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It's indisputable that high-speed internet connectivity in this age is crucial, as many rely on it for seamless mobile networking and cellular technology. Ever since the introduction of the 5G networks, one of the most common questions from folks is, what is the Difference between 4G and 5G?
Both 4G and 5G are great networks, but when speaking of differences, there are many things to consider, including speed, frequency, latency, etc.
This 4G vs. 5G guide has covered the essential information you must know about the 4G and 5G networks based on various aspects. So, read on to find out what both network technologies offer.
Part 1: What is 4G and 5G?
Part 2: Differences between 4G and 5G
4G vs. 5G: Network Architecture
4G vs. 5G: Coverage
Part 3: FAQs
Before we dive into discussing what 4G and 5G networks are, let's have a quick overview of the features each of these network generations has to offer users.
Also known as Fourth Generation, 4G is a cellular network technology innovated in the 2010s to give users quicker and easier access to the internet on mobile phones, tablets, and laptops.
During the 4G era, LTE (Long Term Evolution) was introduced as a global standard for wireless broadband. And it brought about different versions of the 4G network, which includes the 4G LTE and the 4G LTE-Advanced.
The 4G LTE offers a typical download speed of Mbps and a theoretical download speed of 150Mbps, while 4G LTE-Advanced, on the other hand, could reach a typical download speed of 42Mbps and a theoretical download speed of 300Mbps. However, despite their incredible speed, the 4G network is no match compared to the 5G network. Read on to find out what 5G is.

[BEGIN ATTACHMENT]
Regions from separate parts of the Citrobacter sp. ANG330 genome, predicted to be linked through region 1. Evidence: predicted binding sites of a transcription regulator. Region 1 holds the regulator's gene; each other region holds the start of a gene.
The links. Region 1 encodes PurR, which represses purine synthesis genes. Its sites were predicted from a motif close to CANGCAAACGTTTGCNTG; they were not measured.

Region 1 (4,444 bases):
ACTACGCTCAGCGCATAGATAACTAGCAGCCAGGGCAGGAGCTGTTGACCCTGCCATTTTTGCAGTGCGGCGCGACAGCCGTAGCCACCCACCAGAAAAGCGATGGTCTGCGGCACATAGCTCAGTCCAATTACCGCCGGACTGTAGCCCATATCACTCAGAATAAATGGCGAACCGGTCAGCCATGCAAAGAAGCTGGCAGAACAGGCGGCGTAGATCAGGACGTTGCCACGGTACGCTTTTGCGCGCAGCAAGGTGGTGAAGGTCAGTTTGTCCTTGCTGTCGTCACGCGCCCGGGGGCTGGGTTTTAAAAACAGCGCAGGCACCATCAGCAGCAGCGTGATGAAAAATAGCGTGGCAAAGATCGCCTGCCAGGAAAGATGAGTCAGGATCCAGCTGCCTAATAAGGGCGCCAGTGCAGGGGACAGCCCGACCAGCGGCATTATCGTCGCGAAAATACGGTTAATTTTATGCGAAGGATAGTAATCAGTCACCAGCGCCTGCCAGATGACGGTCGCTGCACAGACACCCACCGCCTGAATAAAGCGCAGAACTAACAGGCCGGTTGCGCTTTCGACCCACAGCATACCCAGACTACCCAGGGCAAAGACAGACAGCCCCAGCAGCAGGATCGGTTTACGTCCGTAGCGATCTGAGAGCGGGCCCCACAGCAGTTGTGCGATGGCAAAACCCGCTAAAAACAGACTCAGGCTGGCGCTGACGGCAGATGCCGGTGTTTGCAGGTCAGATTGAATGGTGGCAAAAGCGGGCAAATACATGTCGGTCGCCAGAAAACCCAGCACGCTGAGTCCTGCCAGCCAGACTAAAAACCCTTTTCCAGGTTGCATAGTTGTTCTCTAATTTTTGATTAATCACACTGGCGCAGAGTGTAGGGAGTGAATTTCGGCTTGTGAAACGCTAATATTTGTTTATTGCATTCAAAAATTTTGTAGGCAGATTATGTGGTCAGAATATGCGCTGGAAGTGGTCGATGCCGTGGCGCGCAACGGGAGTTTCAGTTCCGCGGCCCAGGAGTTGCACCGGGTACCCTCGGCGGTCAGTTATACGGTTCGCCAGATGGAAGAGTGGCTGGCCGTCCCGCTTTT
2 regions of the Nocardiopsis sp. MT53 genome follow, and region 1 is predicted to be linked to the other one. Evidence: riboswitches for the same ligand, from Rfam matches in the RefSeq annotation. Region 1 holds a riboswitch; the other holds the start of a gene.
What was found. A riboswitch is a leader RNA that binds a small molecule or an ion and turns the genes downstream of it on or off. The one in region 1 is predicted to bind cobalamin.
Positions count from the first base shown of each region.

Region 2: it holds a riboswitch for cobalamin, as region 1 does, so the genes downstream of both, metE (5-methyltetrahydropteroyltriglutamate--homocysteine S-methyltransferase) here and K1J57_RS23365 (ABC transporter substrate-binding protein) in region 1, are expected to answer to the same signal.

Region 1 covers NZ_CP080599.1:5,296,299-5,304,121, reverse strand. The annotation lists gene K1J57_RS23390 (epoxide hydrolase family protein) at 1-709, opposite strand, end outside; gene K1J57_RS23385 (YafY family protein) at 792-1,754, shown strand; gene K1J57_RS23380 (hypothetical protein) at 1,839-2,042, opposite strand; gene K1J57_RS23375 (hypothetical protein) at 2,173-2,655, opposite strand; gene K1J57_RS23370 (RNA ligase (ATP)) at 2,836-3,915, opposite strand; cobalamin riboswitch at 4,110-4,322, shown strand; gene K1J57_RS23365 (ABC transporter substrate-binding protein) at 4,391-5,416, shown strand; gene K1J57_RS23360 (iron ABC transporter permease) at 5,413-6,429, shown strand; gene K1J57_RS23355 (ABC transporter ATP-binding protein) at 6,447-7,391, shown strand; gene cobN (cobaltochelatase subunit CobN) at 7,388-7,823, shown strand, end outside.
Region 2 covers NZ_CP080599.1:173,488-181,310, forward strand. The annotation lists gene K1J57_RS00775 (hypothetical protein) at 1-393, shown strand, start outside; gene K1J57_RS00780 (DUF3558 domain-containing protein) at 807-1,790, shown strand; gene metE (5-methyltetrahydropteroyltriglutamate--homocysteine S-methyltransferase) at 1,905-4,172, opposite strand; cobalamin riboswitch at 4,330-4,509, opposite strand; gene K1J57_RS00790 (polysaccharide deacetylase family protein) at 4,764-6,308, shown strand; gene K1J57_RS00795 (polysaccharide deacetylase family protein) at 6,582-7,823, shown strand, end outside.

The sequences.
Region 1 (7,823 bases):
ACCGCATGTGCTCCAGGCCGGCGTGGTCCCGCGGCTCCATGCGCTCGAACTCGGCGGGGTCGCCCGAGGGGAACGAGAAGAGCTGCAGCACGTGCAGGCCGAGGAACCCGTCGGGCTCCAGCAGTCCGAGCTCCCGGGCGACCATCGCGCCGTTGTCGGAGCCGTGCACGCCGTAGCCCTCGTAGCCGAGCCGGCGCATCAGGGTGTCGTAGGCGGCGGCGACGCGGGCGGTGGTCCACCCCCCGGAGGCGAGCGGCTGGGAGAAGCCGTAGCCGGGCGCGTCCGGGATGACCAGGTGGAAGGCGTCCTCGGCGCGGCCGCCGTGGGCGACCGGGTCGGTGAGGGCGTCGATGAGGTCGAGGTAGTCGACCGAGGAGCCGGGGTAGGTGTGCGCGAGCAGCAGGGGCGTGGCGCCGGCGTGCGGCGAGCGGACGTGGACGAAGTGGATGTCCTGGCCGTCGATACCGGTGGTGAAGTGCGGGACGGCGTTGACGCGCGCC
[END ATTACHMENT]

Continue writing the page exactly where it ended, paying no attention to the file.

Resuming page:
Developed by several companies that work in the mobile ecosystem, 5G is the next wireless standard. Although 4G opened new possibilities in mobile communication with its launch, 5G will go beyond the mobile realm and will be used for the IoT (the Internet of Things) while supporting countless other technologies that are unknown today.
Even in today's communication and networking realm, 5G will enhance the current broadband and mobile communication. That is to say, users will get a more immersive experience, like AR and VR technologies.
Now you have a brief understanding of what 4G and 5G networks are, let's find out more about what differentiates 4G from 5G. We've explained these differences based on several factors, including speed, latency, and many others. So, keep reading to find out more.
Unsurprisingly, 5G is faster than 4G. But, some might ask, how fast? The table below will help you understand the speed, including both networks' max speed and real-life speed.
5G is designed to offer better capacity than 4G, thus making more space for more users to use their devices with ultra-fast internet connectivity. As a result, it makes it easier and faster for folks to access social media, stream videos, browse the internet, and do other regular things, enabling the execution of more advanced operations.
The modern communication and navigation system depends on radio waves, with bandwidth frequencies ranging from tens of kilohertz to 300 gigahertz.
The radio waves' bandwidth decides the network's distance and speed. For instance, low-frequency networks can cover longer distances, but their speed is slow, and vice versa. Therefore, each new generation of mobile networks comes with changes in the frequency band and operation modes.
4G networks use frequency bands and spectrum in 600 MHz, 700 MHz, 1.7/2.1 GHz, 2.3 GHz, and 2.5 GHz gaps.
FDD LTE and TDD LTE frequency bands in 4G are divided between primary and secondary users. Put it. Cellular network providers use FDD LTE bands. In contrast, TDD LTE bands are used by ISP or closed network providers.
5G, essentially uses the 25-39 GHz frequency band. But there are FOUR frequency bands in total, including;
The Low-band (600-850 MHz) is only moderately father than the 4G networks; as a result, most countries are avoiding the utilization of low-band altogether.
The mid-range frequency band (2.5-3.7 GHz) delivers only a small range (so there will be more towers for optimum coverage). However, the download speed is higher than the 4G network's top download rate.
Also, the mid-band frequency band 5G coverage is suitable for densely-populated rural and mildly populated urban areas.
The C-band frequency (4GHz-8GHz) is a type of radio spectrum that telecommunication industries utilize in enhancing the performance and reach of the 5G wireless network.